FERC has approved a request from Spectra Energy unit Algonquin Gas Transmissions to begin a pre-filing review process for the company’s proposed Algonquin Incremental Market (AIM) Project, a significant step forward for the long-awaited pipeline, which would deliver to the Northeast critically needed gas from Pennsylvania.
Algonquin plans to construct and operate approximately 26 miles of 36- to 42-inch diameter mainline, 18 miles of 12- to 16-inch diameter lateral pipeline, add 79,780 hp of compression at six existing compressor stations and appurtenant facilities in Connecticut, Massachusetts, Rhode Island and New York.
“The AIM project will create additional firm pipeline capacity necessary to deliver 433,000 Dth/d of natural gas to the Northeast market area,” said the company’s filing with the Federal Energy Regulatory Commission. “The project will create additional capacity between a receipt point at Ramapo in Rockland County, NY, and Algonquin city gate delivery points.”
Algonquin anticipates filing its formal application with FERC by Feb. 2014, with a target in-service date of Nov. 1, 2016.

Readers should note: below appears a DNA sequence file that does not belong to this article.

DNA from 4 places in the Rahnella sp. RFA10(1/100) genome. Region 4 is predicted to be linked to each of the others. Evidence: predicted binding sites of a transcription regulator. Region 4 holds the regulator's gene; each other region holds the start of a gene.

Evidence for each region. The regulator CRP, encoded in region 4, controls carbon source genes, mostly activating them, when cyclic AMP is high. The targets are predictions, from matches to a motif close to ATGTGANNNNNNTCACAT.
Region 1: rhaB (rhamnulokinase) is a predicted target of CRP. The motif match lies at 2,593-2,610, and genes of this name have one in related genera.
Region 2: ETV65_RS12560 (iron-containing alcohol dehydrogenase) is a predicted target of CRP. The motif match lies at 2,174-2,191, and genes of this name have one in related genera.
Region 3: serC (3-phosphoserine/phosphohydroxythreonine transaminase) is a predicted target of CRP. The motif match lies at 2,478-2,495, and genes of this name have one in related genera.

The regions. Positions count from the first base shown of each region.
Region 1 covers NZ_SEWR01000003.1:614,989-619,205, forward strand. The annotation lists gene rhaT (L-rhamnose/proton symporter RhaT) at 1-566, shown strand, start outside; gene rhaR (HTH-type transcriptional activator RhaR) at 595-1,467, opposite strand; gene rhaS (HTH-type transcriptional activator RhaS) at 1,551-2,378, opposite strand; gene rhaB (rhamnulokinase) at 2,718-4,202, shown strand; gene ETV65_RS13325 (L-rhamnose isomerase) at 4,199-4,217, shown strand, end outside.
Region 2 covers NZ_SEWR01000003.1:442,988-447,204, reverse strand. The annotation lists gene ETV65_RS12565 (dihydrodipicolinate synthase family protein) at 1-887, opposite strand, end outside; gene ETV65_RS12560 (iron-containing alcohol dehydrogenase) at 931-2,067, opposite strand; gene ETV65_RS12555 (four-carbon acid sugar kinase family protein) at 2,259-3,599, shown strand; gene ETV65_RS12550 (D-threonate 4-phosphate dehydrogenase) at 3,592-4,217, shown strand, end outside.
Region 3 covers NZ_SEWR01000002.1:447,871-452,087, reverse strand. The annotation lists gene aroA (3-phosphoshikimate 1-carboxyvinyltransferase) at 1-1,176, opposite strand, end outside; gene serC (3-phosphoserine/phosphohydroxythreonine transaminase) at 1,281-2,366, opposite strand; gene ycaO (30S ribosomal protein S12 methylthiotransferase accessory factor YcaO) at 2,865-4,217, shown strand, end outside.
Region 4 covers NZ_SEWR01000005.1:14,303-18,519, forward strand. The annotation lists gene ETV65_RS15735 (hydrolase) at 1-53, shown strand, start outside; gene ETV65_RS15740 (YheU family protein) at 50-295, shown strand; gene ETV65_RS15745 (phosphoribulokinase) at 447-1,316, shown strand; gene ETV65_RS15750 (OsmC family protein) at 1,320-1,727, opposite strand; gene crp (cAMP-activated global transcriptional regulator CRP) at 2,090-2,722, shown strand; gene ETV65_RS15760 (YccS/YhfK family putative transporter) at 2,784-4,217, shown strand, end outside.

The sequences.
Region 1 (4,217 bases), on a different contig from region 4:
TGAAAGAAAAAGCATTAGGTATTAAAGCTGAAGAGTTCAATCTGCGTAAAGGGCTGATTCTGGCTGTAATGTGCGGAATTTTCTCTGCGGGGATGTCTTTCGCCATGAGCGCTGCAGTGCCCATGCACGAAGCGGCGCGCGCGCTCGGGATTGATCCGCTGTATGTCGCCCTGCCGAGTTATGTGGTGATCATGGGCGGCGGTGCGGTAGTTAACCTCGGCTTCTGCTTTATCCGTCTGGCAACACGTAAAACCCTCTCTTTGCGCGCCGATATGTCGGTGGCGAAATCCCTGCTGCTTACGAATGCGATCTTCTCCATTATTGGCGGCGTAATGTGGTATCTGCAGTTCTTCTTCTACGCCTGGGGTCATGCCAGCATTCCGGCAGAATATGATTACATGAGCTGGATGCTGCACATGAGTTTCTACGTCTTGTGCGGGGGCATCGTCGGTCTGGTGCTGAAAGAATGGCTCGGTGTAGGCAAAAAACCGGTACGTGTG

Spectra announced AIM in early 2012 (see Shale Daily, Jan 20, 2012). As originally planned, the pipeline would carry gas from the Texas Eastern Transmission and Maritimes & Northeast pipelines. Following an open season last September, Algonquin executed precedent agreements with Yankee Gas Services Co., NSTAR Gas Co., Connecticut Natural Gas and Southern Connecticut Gas, all of which have entered into commitments for firm transportation service, according to the filing.
Earlier this year, Spectra’s Bill Yardley, president of the U.S. transmission and storage business, described AIM as a supply push and demand pull project (see Shale Daily, Jan. 17). “The oil-to-gas conversion growth at local distribution companies in Connecticut, Rhode island, and Massachusetts, along with increasing gas-fired power generation, fuel the demand for this project,” he said.
Production in the Marcellus Shale over the past few years “has been nothing short of epic,” and it is straining infrastructure to the point that the Appalachian region is in need of larger interstate connections, according to one natural gas analyst (see related story).
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